THE supply chain for agricultural commodities in south-east Queensland slowed to a crawl on Friday as widespread flooding cut highways and rail lines, and stopped shipping.
However, a let-up in the rain today is expected to allow the loading of containers and bulk grain on to vessels berthed in Brisbane. The Warrego Highway linking the Darling Downs and Brisbane reopened this morning.
The Brisbane River is in flood, and merchant vessels berthed near its mouth are not expected to move for another day or two, weather permitting.
In a statement issued today, Port of Brisbane Pty Ltd (PBPL) chief financial officer Neil Stephens said Brisbane’s Regional Harbour Master (RHM) has declared no movements in and out of the port, but this was being reviewed on a case-by-case basis.
Mr Stephens said PBPL will begin surveying critical navigational areas as soon as it is was safe to do so today.
“PBPL is also working with the RHM on a plan to remove debris in and around waterside infrastructure,” Mr Stephens said.
Rain and flooding has caused minor and superficial damage on a number of port roads across all precincts.
“It’s understood there are no access limitations on port roads at the moment.
“There are no rail movements in and out of the BMT (Brisbane Multi-modal Terminal) due to broader rail network issues; however the BMT itself remains operational.”
Loading resumes at QBT
Brisbane has two grain terminals, Wilmar’s Queensland Bulk Terminals (QBT) and GrainCorp’s Fisherman Islands.
Both are involved in a hectic wheat export program.
GrainCorp did not have a vessel on the berth when the deluge started last week, but QBT had the Venture Harmony arrive on Wednesday night to load a cargo for ETG bound for Bangladesh.
QBT general manager Brett Tomlinson said he was hoping it could start loading wheat into the hatches today.
“We hope to get empty this week so we can start intake again,” Mr Tomlinson said.
QBT receives grain for export by road only, and prior to the deluge, was due to start receiving wheat and sorghum tomorrow which is booked to load vessels arriving next month.
“It was to be from Tuesday; now it looks like Thursday.”
Pleasure craft all along the Brisbane River have broken their moorings in the flood, and two small yachts have washed into the Venture Harmony.
Mr Tomlinson said the bulk carrier and the QBT terminal appear to not have sustained damage from the flood or flotsam, but the lodged yachts will need to be removed by the harbour authority.
GWF Moorooka mill floods
Brisbane has two flour mills, GWF’s Moorooka mill at Yeerongpilly, and Allied Pinnacle’s mill at nearby Tennyson.
One industry source said the Moorooka mill is expected to be out of operation for around two weeks.
“Those bakeries it supplies still need to keep going, so the company will be trucking flour out of its other mills,” the source said.
That is likely to be Enfield in Sydney.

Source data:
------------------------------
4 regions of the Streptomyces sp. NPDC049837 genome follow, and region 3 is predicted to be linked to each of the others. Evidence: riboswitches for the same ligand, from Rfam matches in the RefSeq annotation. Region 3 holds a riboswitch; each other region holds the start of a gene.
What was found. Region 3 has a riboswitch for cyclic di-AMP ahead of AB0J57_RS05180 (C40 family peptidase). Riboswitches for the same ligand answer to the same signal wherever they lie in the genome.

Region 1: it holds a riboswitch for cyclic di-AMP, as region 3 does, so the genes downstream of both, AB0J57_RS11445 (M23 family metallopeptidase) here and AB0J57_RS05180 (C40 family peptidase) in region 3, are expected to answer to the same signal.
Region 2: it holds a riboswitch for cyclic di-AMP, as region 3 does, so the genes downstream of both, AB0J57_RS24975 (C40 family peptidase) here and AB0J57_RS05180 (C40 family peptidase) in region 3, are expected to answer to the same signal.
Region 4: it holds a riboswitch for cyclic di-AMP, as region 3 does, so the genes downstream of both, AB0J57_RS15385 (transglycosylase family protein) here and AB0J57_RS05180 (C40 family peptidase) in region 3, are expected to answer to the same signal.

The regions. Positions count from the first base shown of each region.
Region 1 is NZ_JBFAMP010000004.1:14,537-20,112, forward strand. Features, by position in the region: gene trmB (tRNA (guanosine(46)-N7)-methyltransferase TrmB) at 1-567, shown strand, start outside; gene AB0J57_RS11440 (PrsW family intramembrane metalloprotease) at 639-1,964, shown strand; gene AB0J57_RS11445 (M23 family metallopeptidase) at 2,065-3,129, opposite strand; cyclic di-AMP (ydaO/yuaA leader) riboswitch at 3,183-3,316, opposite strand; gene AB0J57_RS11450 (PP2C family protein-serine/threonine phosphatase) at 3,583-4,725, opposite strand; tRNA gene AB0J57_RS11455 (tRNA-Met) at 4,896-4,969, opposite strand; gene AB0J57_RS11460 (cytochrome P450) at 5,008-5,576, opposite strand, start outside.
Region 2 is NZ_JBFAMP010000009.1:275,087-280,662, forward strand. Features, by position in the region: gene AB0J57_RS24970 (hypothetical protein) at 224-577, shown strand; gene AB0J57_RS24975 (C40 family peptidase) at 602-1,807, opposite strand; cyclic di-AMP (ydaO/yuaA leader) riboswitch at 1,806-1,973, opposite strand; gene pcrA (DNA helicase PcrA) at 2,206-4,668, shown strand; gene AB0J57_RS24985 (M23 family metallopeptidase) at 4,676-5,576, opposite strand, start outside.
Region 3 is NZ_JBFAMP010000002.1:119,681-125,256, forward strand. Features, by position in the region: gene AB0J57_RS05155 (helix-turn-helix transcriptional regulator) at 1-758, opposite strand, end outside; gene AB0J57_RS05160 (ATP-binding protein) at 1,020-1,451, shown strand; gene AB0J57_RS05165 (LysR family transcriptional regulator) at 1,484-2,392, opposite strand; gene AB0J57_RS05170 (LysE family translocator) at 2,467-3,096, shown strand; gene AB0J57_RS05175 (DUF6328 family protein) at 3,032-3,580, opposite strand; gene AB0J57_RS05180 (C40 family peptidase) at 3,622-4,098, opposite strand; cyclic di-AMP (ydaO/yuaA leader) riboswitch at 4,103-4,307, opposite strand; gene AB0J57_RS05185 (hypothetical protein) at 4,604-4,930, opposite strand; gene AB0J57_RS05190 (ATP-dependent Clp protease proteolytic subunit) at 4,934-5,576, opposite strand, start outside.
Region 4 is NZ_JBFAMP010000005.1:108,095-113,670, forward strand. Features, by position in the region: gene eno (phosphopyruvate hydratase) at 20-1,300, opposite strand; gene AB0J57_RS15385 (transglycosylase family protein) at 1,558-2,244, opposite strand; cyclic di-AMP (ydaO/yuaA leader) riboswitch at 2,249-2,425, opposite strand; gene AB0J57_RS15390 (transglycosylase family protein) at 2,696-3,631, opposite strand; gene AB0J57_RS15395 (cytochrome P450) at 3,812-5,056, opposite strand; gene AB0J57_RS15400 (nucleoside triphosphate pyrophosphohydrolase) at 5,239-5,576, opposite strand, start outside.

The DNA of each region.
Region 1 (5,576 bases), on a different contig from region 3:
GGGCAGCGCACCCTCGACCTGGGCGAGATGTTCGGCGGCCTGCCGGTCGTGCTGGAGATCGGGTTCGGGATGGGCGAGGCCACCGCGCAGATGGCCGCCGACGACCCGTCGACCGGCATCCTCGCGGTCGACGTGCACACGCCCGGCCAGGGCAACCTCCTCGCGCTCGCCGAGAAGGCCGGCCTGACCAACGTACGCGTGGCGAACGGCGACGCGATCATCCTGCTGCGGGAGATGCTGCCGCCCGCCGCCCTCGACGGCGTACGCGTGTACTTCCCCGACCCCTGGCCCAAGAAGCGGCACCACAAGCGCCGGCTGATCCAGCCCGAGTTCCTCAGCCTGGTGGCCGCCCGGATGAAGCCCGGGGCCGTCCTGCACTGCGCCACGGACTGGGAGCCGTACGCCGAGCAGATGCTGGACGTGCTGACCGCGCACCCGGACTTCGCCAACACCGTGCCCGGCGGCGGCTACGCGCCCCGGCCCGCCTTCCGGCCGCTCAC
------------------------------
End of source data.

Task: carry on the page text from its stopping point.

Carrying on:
“There’s water on the ground level, but none of the milling equipment has been affected.”
Grain Central understands Allied Pinnacle’s mill is unaffected.
Trade, trucking juggle challenges
Stockfeed mills on the Darling Downs and in the Brisbane Valley are continuing to operate thanks to input stocks on hand, and the ability to deliver finished feed to a small number of homes.
Not all roads have been cut at once, and this means traders and transport operators have been able to consult to find pathways for some loads in and out.
Daltrans Bulk Haulage principal Dallas Kropp is based at Dalby, and manages a fleet of around 15 trucks including sub-contractors.
“Our demand is for wheat, and it’s going everywhere,” Mr Kropp said.
“It’s going to mills, and for export, and demand is solid.”
Much of the Daltrans fleet has been parked up since Friday because of the Warrego Highway being closed, and because of localised flooding on the Darling and Western Downs.
“We’ve pretty much gone to ground today.
“I have sent a couple of trucks out to Roma to pick up grain, but they could get stuck if the highway at Dalby gets cut.”
The Cunningham Highway linking Brisbane with Warwick was closed by floodwater yesterday, and it has been an option for some transport operators who have higher mass limit (HML) permits for the route.
Australian Choice Exports director James Hunt said trucking companies have been in contact to say the containers they’ve picked up from packers on the Downs are not moving.
“If the Warrego Highway is cut, they just can’t get to the port in a lot of cases,” Mr Hunt said.
He said congestion in Sydney’s Port Botany had already been disrupting the arrival times of some container vessels, most of which are carrying pulses and grains to South-east or North Asia.
Out of Brisbane, that is primarily sorghum bound for China, as well as some early mungbeans going to China and Vietnam.
“The stuff we’ve got packed and sitting on trucks can’t get there to meet the next vessel, so they will roll back to the next one.
“It’s a wait and watch for us.”